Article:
Highlights: IT in the Press

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The enterprise software market has entered a period of slower growth, reports Computerworld.com. In 2012, the market grew 3.6% worldwide and was powered mainly by growing interest in cloud, analytics, and Big Data, according to an IDC report. This helped SAP achieve an increase in revenue of 5.1%, the highest growth rate among the top software vendors.

A closer look at SAP’s first quarter earnings seems to back up the IDC report: Its cloud business grew 80% and revenue from SAP HANA tripled to €86 million. “Overall, if you look at the quarter we are very pleased,” Jim Hagemann Snabe, SAP Co-CEO, told CNBC in a video interview about the company’s performance.

While new technology continues to power growth on the provider’s side, companies that purchase the software don’t always experience the same benefits, warns CIO.com. A new report by Nucleus Research reveals the hidden costs of BYOD (bring-your-own-device) policies and finds that the promised productivity gains don’t contribute much to an actual return on investment.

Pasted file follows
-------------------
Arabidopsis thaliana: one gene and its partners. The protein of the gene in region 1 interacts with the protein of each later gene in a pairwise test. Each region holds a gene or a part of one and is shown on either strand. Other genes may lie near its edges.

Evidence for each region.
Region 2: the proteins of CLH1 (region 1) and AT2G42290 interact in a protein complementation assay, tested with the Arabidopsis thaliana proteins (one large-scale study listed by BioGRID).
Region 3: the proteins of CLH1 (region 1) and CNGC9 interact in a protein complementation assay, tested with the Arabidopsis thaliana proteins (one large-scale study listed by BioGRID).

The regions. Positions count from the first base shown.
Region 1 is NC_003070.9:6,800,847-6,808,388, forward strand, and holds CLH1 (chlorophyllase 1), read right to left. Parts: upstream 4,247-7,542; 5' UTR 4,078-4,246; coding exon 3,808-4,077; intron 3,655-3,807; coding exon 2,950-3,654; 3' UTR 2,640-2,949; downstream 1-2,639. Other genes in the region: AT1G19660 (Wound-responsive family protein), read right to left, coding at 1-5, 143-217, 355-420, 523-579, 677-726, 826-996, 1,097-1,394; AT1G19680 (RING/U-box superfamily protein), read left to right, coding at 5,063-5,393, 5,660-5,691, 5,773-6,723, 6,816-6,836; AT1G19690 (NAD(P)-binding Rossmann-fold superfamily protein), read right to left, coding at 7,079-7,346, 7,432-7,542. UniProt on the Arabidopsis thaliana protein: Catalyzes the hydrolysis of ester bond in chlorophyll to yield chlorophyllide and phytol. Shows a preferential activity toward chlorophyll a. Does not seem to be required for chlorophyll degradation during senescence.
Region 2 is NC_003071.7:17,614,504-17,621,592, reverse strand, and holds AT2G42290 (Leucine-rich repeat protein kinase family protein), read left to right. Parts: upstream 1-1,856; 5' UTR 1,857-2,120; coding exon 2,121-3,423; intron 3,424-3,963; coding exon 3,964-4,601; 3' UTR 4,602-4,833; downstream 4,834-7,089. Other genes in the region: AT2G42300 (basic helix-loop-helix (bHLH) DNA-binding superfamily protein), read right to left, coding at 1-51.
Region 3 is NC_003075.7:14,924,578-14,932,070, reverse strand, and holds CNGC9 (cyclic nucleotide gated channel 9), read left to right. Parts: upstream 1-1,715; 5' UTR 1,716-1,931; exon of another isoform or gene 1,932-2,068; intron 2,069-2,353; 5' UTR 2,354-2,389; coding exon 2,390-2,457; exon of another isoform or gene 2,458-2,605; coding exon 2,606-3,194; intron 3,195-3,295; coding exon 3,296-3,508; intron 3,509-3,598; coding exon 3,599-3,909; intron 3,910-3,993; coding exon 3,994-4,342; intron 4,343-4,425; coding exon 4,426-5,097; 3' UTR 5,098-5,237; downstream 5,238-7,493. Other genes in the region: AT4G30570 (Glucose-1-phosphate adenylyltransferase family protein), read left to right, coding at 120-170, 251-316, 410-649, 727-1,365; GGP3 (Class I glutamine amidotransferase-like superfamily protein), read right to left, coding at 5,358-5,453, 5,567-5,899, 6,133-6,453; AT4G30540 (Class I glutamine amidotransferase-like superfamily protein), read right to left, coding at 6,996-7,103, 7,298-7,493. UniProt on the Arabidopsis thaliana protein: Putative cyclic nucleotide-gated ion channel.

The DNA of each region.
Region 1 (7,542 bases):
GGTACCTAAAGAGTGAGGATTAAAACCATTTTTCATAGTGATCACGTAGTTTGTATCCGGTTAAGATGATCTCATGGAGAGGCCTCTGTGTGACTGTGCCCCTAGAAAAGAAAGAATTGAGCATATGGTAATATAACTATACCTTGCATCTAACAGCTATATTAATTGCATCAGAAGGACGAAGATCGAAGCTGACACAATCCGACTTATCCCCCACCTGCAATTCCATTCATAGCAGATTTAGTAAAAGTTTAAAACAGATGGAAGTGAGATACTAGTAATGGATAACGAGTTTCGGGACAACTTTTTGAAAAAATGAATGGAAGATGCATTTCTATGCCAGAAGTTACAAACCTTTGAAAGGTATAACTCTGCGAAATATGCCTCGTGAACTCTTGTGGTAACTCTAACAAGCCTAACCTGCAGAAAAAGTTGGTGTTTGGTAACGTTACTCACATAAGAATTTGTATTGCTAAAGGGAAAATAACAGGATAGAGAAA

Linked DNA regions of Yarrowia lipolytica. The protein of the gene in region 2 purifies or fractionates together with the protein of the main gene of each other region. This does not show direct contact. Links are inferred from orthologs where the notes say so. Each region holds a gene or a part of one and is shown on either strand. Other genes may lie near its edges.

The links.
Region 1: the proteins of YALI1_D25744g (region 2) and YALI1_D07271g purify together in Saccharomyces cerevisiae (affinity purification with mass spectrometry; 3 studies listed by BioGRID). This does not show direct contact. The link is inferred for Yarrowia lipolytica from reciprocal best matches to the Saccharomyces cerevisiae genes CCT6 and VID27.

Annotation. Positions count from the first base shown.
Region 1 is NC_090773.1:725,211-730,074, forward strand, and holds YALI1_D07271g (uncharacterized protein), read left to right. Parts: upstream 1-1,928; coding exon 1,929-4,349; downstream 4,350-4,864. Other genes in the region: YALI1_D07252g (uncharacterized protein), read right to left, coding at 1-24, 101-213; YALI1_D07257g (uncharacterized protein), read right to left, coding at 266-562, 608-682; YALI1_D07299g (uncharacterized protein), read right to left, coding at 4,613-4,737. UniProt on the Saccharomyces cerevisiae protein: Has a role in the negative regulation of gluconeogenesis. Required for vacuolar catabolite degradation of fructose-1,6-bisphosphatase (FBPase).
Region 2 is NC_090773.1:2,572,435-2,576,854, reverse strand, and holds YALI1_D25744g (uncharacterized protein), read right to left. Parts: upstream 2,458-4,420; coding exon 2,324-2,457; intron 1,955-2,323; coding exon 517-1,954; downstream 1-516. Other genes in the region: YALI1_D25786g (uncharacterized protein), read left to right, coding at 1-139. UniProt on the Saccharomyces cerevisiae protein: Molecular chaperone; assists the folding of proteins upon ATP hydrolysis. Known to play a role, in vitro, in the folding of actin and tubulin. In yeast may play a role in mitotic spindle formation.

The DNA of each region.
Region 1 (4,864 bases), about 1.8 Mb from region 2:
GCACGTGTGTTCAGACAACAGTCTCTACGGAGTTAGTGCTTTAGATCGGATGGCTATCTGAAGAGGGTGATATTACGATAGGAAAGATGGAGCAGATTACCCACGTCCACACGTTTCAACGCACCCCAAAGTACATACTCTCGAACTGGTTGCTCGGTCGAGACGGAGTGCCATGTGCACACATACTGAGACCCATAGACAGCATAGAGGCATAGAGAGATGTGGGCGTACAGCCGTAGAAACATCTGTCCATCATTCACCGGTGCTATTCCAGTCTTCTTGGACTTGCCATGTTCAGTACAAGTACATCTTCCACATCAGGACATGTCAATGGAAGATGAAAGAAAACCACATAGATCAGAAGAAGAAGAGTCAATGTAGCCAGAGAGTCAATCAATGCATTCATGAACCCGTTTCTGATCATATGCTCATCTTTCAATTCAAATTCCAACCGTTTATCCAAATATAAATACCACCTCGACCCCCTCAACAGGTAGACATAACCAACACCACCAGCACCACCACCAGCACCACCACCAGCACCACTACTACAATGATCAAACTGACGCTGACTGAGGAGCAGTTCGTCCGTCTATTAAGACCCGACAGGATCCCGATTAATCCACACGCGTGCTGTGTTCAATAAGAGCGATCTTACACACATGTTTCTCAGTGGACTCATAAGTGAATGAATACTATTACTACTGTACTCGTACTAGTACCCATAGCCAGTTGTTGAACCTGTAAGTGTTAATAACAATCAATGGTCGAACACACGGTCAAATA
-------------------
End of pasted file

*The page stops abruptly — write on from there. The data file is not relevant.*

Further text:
Companies aren’t the only ones that find it difficult to predict all the possible consequences of adopting a new technology. Many governments now face the task of determining when technology violates our right to privacy or breaks the law, as the U.S. government recently did when it voted to amend the Electronic Communications Privacy Act. The amendment will now require government officials to obtain a search warrant before accessing citizens’ e-mail, reports ZDNet.com.

Is there hope for HTML5? Steve Jobs never planned for iPhone users to be mostly using native apps, reveals the Wall Street Journal. But where did Web apps go awry? Facebook and LinkedIn are not the only ones to feel dissatisfied with the user experience of non-native apps. A look at the future of the mobile Web.